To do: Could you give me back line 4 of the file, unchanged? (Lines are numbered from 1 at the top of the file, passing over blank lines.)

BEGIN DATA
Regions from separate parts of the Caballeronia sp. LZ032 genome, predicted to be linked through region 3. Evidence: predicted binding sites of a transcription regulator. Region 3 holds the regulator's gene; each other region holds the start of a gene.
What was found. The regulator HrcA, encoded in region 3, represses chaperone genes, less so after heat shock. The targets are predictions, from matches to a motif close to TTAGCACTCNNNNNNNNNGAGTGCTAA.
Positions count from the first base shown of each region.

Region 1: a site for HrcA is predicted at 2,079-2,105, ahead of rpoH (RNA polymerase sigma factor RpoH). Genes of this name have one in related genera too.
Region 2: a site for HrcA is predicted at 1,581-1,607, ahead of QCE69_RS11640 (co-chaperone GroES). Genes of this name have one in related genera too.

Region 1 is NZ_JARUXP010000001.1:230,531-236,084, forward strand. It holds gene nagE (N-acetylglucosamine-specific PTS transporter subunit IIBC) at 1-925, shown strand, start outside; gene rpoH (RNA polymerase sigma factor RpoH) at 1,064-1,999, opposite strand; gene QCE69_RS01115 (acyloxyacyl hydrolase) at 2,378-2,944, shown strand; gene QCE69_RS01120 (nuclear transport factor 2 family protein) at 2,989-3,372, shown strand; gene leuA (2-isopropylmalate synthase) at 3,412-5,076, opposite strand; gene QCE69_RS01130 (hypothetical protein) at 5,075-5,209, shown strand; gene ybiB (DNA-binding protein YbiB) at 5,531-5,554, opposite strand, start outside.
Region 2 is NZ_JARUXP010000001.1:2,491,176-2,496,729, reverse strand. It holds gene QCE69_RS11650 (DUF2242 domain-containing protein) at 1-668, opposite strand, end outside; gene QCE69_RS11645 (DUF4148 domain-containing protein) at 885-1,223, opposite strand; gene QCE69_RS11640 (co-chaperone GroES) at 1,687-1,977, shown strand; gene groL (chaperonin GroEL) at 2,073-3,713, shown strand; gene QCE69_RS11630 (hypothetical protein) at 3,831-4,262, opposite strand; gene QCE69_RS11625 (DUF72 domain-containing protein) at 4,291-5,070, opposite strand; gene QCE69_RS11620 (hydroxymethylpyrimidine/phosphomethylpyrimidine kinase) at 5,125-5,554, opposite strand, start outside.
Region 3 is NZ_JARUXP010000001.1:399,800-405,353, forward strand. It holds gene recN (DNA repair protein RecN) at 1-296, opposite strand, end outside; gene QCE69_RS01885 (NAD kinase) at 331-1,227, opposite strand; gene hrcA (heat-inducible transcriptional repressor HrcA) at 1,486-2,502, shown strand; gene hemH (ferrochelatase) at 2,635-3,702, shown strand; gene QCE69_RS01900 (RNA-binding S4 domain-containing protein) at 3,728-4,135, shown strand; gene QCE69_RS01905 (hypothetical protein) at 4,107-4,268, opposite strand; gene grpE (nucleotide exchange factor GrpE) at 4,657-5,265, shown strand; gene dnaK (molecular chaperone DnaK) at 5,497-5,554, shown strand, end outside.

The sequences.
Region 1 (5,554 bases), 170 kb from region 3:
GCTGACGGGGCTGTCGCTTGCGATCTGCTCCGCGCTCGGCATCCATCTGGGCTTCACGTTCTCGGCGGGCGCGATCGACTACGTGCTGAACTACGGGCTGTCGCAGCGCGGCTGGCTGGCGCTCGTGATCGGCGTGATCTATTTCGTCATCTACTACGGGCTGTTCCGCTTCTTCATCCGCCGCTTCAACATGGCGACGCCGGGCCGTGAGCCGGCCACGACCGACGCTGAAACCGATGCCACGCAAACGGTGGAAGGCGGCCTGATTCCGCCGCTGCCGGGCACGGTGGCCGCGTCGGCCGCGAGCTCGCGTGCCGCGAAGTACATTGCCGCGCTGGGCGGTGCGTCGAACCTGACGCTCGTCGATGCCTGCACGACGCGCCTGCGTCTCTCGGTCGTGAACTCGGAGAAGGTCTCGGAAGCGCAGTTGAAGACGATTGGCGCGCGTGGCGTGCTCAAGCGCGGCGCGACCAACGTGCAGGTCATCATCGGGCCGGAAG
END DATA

Region 1: a site for HrcA is predicted at 2,079-2,105, ahead of rpoH (RNA polymerase sigma factor RpoH). Genes of this name have one in related genera too.